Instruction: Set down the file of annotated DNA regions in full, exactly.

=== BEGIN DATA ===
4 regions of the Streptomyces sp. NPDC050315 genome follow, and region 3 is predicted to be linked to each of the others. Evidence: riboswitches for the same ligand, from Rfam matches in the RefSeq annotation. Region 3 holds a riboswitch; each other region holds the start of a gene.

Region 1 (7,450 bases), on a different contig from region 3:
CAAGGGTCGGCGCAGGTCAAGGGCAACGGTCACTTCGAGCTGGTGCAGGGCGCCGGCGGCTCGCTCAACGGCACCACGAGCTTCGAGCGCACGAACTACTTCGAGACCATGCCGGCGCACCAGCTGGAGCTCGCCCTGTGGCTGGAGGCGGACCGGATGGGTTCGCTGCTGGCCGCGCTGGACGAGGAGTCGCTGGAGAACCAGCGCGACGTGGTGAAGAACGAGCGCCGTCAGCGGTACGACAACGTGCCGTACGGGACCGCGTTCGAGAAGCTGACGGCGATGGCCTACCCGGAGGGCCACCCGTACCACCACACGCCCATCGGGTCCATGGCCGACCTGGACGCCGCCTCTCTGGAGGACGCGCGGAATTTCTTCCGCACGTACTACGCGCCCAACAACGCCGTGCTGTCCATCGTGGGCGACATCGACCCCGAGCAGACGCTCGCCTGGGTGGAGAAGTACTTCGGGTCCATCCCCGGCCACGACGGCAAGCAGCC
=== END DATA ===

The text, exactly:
4 regions of the Streptomyces sp. NPDC050315 genome follow, and region 3 is predicted to be linked to each of the others. Evidence: riboswitches for the same ligand, from Rfam matches in the RefSeq annotation. Region 3 holds a riboswitch; each other region holds the start of a gene.

Region 1 (7,450 bases), on a different contig from region 3:
CAAGGGTCGGCGCAGGTCAAGGGCAACGGTCACTTCGAGCTGGTGCAGGGCGCCGGCGGCTCGCTCAACGGCACCACGAGCTTCGAGCGCACGAACTACTTCGAGACCATGCCGGCGCACCAGCTGGAGCTCGCCCTGTGGCTGGAGGCGGACCGGATGGGTTCGCTGCTGGCCGCGCTGGACGAGGAGTCGCTGGAGAACCAGCGCGACGTGGTGAAGAACGAGCGCCGTCAGCGGTACGACAACGTGCCGTACGGGACCGCGTTCGAGAAGCTGACGGCGATGGCCTACCCGGAGGGCCACCCGTACCACCACACGCCCATCGGGTCCATGGCCGACCTGGACGCCGCCTCTCTGGAGGACGCGCGGAATTTCTTCCGCACGTACTACGCGCCCAACAACGCCGTGCTGTCCATCGTGGGCGACATCGACCCCGAGCAGACGCTCGCCTGGGTGGAGAAGTACTTCGGGTCCATCCCCGGCCACGACGGCAAGCAGCC